Former Santa Barbara City Mayor Hal Conklin announces his bid to run for the office again
Paul Wellman

Things never really change in Santa Barbara, but they don’t exactly stay the same either. In between these two points lies the city’s equivalent of the twilight zone, where it appears mayoral candidate Hal Conklin could now be caught.

About 24 years ago, Conklin was elected Santa Barbara mayor, but he was booted from office just a few short months later when a couple of Santa Barbara judges concluded the city’s term-limits initiative barred him from serving. Conklin ​— ​who served four terms as councilmember from 1977 to 1993 ​— ​is now running for mayor in this November’s city election, and the term-limits issue might prove once again to be a banana peel on his path to political destiny.

The wording of the term-limits initiative ​— ​written and approved by voters in 1990 as part of a multipronged strategy to make the council more representative of the broader community ​— ​was plenty ambiguous in 1993, when Conklin last ran for mayor. Among the five judges who reviewed the matter, there was sharp disagreement what the language actually meant. It hasn’t grown any clearer with the passage of time. That confusion ​— ​and Conklin’s distinction as one of only two Santa Barbara mayors to be forced from office ​— ​could cast a serious question mark over his efforts to mount a campaign in what could become a crowded and competitive field of candidates.

There are other echoes that might compound Conklin’s sense of déjà vu. Leading the charge against him in 1993 was lantern-jawed libertarian Robert Bacchaus, an outsider eccentric known for his Abraham Lincoln beard. Leading the charge against Conklin today is Ernie Salomon, a take-no-prisoners public access TV talk show host, whose bushy dark eyebrows rise like ropes of smoke off a raging fire.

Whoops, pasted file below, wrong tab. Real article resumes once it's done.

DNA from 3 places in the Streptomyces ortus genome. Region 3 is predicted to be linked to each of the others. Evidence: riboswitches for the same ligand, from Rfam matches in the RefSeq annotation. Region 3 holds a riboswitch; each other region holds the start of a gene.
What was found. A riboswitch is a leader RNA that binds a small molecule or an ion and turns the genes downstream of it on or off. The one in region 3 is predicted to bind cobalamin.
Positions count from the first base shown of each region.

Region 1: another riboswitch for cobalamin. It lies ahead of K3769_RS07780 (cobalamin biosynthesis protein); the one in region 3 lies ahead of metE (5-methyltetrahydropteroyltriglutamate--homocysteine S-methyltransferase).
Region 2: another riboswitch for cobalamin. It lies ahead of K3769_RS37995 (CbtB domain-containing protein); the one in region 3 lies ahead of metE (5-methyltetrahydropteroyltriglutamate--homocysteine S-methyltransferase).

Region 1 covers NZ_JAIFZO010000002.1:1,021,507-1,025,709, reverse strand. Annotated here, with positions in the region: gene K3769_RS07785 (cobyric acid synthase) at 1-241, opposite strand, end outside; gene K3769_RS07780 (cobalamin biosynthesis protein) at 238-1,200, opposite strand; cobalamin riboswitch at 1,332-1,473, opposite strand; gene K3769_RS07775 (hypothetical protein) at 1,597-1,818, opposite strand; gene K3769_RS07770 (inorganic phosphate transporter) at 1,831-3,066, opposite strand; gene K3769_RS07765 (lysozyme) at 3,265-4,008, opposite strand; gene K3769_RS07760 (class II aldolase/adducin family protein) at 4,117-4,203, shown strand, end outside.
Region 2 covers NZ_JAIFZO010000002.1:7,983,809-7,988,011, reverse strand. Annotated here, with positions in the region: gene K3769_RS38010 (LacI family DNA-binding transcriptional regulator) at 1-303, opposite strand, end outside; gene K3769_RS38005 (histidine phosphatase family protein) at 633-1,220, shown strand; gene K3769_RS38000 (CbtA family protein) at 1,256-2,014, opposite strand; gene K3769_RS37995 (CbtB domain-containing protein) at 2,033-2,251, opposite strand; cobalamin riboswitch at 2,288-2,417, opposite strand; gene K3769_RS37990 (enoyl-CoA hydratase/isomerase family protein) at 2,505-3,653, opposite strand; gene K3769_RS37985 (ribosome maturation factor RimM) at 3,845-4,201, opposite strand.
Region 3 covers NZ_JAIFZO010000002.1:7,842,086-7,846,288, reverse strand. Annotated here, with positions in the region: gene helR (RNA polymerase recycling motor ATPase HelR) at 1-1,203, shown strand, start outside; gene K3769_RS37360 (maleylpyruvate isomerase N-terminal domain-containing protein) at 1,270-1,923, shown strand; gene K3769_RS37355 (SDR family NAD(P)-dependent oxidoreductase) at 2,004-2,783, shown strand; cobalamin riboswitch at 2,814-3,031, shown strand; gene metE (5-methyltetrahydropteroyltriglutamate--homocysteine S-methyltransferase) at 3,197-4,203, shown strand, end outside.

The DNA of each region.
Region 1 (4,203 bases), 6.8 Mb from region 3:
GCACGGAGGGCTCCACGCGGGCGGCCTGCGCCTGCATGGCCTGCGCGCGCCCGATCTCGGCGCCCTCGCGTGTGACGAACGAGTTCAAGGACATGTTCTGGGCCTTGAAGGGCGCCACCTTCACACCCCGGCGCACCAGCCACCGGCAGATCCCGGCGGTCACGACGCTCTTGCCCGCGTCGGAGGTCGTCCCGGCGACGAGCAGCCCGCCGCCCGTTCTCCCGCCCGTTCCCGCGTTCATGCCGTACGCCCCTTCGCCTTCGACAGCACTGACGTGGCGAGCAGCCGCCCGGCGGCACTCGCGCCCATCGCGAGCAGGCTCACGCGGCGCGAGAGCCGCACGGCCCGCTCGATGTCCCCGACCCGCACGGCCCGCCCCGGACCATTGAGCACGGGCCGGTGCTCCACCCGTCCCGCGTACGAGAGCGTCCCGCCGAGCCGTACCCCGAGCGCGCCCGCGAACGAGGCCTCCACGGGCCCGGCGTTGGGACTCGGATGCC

Hal Conklin’s second mayoral bid has public access TV talk show host Ernie Salomon, below, asking some sharp questions regarding term limits and voter intent.
Paul Wellman

A retired commercial real estate broker, Salomon is the ever-agitated agitator, always outraged and frequently outrageous. It would be a mistake, however, to sell him short. Salomon ​— a German Jew who fled Europe with his family to escape Hitler ​— ​led a crusade against a chronic con artist who preyed upon a couple of elderly Catholic nuns facing eviction that resulted in her criminal prosecution. Three years ago, he played a key role in bringing down a multimillion-dollar City College bond measure.

According to Salomon’s many email missives, the initiative language is clear enough. “A dog has the right to run and get elected,” he wrote, “but it cannot serve.” At issue are the plain meanings of words like “cumulative,” “consecutive,” and “and.” The initiative clearly prohibits anyone from serving more than two consecutive terms on the City Council and more than two consecutive terms as mayor. Then it states, “No person shall be eligible to serve cumulatively as member of the City Council and Mayor for more than four consecutive four year terms.”